by Denise Oliver Velez on Wed Feb 05, 2014 at 06:21:44 AM PST

  •  As I've posted elsewhere (2+ / 0-)
    Recommended by:
    pvasileff, gffish

    Nye does well in this event, better than I had hoped to be sure. I still cant help but see it in the end as a victory for Ham.

    Not because he has the better claim of course, his ideas are patently absurd, but rather by granting YEC's equivalence on the stage.

    I don't think Bill has a ghost of a chance of talking any YEC out of their mindset,and mainstream xians aren't going to care about this debate because even they don't believe Ham is right.

    Ham's beliefs are held by only a very tiny, fundamentalist minority that hold science and scientists in such disdain that anything they claim is immediately held in deep contempt.

    That's not so easily overcome.

    Religion is like a blind man, in a pitch black room, searching for a black cat that isn't there.....and finding it.

    by fauxrs on Wed Feb 05, 2014 at 07:05:06 AM PST

  •  The problem that Ken Ham and his ilk have: (3+ / 0-)
    Recommended by:
    houyhnhnm, geez53, gffish

    They are positing a static interpretation of the Bible and "God's Law" on a dynamic world.
    The Bible , in spite of their claims is a story of evolution.
    Christianity has evolved over the centuries, and that evolution has accelerated in the last 50 years.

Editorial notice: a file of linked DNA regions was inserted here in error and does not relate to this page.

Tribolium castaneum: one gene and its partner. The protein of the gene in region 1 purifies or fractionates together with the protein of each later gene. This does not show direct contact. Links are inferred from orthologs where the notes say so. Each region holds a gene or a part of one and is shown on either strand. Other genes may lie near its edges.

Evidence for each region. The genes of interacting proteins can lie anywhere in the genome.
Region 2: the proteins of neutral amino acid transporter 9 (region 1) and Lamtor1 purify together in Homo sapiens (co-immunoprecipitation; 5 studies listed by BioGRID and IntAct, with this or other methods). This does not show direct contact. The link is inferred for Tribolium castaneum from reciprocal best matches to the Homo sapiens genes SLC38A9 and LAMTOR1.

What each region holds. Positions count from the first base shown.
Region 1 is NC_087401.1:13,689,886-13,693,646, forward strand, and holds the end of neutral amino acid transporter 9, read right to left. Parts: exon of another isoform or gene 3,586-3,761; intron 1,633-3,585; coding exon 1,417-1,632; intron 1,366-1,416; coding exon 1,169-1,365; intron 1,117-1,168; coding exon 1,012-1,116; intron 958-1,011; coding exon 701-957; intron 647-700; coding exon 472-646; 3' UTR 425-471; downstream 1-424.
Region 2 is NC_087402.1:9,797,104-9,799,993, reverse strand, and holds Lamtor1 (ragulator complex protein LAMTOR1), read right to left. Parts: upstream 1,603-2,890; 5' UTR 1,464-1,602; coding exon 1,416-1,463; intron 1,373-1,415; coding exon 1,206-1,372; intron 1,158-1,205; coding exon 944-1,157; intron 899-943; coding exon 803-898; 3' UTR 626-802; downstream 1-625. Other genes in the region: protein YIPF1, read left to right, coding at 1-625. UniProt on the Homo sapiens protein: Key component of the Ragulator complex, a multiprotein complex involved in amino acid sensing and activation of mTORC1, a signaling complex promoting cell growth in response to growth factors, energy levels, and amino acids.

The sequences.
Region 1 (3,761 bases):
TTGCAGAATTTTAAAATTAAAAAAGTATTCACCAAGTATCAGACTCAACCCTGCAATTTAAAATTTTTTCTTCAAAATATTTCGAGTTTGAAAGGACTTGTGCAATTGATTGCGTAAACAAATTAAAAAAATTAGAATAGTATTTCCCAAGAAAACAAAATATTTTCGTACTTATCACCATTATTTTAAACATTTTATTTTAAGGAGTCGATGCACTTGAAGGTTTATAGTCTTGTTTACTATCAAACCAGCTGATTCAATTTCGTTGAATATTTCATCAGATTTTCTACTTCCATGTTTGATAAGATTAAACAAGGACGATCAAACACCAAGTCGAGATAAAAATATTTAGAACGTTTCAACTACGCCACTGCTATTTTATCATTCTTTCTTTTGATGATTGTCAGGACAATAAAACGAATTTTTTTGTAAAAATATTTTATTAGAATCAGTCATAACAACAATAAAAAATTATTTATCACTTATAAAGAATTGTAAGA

The religious right is a political cult, which is attempting to hijack Christianity for purposes of establishing authoritarian political power, and using Orwellian methods of "group-think" to achieve their objective.
    The religious right can be depicted as a pyramid, with Dominionists at the top, rabid evangelicals and fundamentalists in the middle, and some of the members of mainstream congregations being pulled into it on the bottom.
    The problem with their agenda and their method of brainwashing, their Achilles heel, is the static, ahistorical nature of it.
    Societies evolve. They're in constant flux. This is their natural state and they cannot be contained except temporarily by rigid coercion.  As knowledge has grown about the natural world, even non-atheists have adapted their concept of God to fit what they know about the world. As people leave home, study foreign cultures, go abroad and live with other cultures, they have to come to grips with the xenophobic/racist/ethnocentric nature of the "Abrahamic" religious tradition.
    If they study theology, they become aware of how syncretic Christianity is, how it reflects knowledge of Mithraism, the Orphic mystery cults, etc., in addition to Judaism, which connects back to Zoroastrianism.
    Etc.
    So this New Age Fundamentalism represented by Ham posits this nonsensical, narrow interpretation of the Bible (necessitated by the absolutism of the idea that abortion is murder and the existential threats of Islamic fundamentalism and atheism) like a lariat, trying to rope in the wild steer of evolving religious culture.
    The problem for them is that it's a very brittle, weak rope.

    You can't make this stuff up.

    by David54 on Wed Feb 05, 2014 at 07:07:40 AM PST

  •  Shorter Ken Hamm (0+ / 0-)

    because reasons....